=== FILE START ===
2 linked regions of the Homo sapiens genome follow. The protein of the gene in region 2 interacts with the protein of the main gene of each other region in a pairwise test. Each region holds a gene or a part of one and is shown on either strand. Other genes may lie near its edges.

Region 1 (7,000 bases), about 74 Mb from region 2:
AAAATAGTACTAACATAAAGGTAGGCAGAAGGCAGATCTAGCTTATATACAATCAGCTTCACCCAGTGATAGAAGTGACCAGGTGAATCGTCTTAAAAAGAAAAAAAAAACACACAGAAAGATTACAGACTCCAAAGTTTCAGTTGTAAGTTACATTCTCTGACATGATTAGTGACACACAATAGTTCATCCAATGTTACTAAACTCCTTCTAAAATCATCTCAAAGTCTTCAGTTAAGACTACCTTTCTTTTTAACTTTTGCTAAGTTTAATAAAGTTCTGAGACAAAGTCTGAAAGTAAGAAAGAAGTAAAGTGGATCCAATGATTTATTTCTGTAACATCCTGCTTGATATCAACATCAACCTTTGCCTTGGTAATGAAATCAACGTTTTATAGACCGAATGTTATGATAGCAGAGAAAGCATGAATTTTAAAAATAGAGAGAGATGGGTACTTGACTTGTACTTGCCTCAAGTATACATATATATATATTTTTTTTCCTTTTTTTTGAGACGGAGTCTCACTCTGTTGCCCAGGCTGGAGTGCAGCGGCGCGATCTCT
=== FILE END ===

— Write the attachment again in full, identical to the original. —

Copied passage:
2 linked regions of the Homo sapiens genome follow. The protein of the gene in region 2 interacts with the protein of the main gene of each other region in a pairwise test. Each region holds a gene or a part of one and is shown on either strand. Other genes may lie near its edges.

Region 1 (7,000 bases), about 74 Mb from region 2:
AAAATAGTACTAACATAAAGGTAGGCAGAAGGCAGATCTAGCTTATATACAATCAGCTTCACCCAGTGATAGAAGTGACCAGGTGAATCGTCTTAAAAAGAAAAAAAAAACACACAGAAAGATTACAGACTCCAAAGTTTCAGTTGTAAGTTACATTCTCTGACATGATTAGTGACACACAATAGTTCATCCAATGTTACTAAACTCCTTCTAAAATCATCTCAAAGTCTTCAGTTAAGACTACCTTTCTTTTTAACTTTTGCTAAGTTTAATAAAGTTCTGAGACAAAGTCTGAAAGTAAGAAAGAAGTAAAGTGGATCCAATGATTTATTTCTGTAACATCCTGCTTGATATCAACATCAACCTTTGCCTTGGTAATGAAATCAACGTTTTATAGACCGAATGTTATGATAGCAGAGAAAGCATGAATTTTAAAAATAGAGAGAGATGGGTACTTGACTTGTACTTGCCTCAAGTATACATATATATATATTTTTTTTCCTTTTTTTTGAGACGGAGTCTCACTCTGTTGCCCAGGCTGGAGTGCAGCGGCGCGATCTCT